Back to the Basics: Total Analyzer System Response Time

The response time of the analyzer system, including all components in the final installation, is so critical that it should be given careful attention. 

One useful method of testing the system time response of the analyzer is to inject test gas directly into the end of the probe inside the process, and to obtain the time that it takes for the alarm to sound. The test gas concentration should be equivalent to at least 10% LFL above the high alarm point. 

Back to the Basics: Time to Alarm

Each drying process has a unique rate of solvent increase in the normal and upset conditions. The potential maximum rate of solvent concentration increase should be estimated, so that the analyzer has time to generate an alarm, and the method of corrective action has time to reduce the solvent concentration, before a flammable or explosive limit is reached in the dryer.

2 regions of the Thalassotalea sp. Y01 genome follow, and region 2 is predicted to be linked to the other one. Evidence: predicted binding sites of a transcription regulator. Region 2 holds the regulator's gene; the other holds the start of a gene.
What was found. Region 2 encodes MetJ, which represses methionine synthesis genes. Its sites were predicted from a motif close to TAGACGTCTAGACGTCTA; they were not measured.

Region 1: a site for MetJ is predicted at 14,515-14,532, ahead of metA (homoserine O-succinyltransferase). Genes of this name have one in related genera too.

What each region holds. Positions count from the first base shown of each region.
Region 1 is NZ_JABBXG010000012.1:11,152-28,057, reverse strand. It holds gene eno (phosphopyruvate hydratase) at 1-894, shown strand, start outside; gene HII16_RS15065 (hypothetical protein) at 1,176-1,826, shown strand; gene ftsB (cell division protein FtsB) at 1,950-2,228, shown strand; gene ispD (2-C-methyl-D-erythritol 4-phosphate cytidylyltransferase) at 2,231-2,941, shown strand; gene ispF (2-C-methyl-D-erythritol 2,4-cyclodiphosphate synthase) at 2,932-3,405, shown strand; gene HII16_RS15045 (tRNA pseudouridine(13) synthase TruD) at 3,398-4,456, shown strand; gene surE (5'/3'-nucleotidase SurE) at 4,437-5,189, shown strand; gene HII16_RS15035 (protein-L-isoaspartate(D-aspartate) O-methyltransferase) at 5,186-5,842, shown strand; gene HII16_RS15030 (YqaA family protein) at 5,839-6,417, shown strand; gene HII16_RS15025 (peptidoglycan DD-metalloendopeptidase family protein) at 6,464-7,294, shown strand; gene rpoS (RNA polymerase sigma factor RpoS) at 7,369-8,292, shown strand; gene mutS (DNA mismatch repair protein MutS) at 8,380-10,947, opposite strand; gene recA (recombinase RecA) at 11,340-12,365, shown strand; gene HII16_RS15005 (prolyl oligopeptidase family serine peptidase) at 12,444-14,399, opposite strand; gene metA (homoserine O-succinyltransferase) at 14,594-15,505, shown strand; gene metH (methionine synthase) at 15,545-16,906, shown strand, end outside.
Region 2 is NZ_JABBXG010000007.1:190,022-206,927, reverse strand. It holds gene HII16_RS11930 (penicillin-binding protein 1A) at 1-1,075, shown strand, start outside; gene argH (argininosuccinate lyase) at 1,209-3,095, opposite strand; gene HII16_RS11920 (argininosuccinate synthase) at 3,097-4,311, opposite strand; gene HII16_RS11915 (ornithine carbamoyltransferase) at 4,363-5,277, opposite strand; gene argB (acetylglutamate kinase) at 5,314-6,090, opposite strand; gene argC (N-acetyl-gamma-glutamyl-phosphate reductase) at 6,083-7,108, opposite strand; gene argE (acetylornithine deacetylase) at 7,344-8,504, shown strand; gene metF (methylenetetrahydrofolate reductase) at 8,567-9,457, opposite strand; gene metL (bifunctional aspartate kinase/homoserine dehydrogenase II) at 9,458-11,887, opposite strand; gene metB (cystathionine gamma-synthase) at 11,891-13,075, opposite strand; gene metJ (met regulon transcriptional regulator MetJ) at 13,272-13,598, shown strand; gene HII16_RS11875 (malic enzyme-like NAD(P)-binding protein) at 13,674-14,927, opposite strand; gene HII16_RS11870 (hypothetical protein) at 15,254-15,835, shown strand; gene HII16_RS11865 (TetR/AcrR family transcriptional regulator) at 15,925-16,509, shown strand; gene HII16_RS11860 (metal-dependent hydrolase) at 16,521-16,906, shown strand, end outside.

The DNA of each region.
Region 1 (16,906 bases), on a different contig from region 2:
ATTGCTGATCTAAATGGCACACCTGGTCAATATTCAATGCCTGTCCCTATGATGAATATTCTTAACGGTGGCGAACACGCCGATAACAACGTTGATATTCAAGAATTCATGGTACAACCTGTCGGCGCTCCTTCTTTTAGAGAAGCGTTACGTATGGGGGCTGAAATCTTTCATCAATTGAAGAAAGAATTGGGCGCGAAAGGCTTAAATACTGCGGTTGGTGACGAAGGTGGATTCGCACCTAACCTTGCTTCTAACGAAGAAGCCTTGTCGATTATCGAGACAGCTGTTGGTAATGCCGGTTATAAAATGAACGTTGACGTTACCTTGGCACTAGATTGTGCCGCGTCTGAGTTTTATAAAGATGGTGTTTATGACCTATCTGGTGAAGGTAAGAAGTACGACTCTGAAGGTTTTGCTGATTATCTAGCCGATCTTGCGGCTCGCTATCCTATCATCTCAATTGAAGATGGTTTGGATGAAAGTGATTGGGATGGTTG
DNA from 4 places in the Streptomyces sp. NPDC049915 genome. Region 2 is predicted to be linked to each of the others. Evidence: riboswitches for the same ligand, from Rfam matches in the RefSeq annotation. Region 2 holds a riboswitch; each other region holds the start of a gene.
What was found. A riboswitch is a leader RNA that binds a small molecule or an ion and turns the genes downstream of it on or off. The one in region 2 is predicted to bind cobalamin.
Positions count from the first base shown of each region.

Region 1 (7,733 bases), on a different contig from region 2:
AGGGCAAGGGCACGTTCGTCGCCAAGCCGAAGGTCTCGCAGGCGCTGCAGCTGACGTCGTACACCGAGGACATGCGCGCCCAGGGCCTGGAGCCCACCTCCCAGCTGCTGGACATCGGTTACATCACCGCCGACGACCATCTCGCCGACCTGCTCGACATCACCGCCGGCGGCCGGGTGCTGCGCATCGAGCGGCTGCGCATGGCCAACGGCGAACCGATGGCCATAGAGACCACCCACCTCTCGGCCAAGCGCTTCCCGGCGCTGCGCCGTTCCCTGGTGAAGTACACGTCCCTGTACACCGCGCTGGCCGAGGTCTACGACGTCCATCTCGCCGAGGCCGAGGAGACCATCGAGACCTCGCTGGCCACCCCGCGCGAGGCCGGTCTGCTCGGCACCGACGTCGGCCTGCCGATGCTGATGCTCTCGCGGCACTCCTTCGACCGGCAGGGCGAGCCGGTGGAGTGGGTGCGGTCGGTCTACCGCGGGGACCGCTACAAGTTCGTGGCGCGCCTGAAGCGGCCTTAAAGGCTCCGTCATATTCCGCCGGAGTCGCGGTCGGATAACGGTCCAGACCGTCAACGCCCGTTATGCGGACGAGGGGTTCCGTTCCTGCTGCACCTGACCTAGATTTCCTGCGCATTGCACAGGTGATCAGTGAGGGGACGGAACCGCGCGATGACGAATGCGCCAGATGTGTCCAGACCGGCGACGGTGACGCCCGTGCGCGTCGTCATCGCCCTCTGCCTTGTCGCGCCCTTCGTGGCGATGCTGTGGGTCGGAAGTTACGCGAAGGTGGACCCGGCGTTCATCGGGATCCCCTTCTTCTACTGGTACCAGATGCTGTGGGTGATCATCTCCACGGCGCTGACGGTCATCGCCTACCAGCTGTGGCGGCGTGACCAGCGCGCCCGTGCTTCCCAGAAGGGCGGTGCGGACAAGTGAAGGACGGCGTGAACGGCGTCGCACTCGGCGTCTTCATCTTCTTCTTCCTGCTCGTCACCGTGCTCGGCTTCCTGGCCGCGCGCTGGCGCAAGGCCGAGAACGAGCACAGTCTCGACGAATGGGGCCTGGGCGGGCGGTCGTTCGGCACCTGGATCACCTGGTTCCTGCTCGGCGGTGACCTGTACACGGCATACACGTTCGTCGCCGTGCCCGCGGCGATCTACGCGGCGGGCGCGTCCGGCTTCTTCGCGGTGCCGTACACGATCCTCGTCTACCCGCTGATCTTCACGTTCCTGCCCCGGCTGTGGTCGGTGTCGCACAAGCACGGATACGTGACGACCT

Some of the factors include: 

Back to the Basics: Accuracy and Response Time Requirements

Accuracy and response time are closely related. The purpose of the analyzer system is to produce an alarm before the solvent concentration can increase to an unsafe level. This implies that the alarm is given in sufficient time to take effective corrective action. 

There are two cases to be considered: 

  1. the steady-state (time invariant)
  2. the transient (dynamic) 

This week let's look at the steady-state: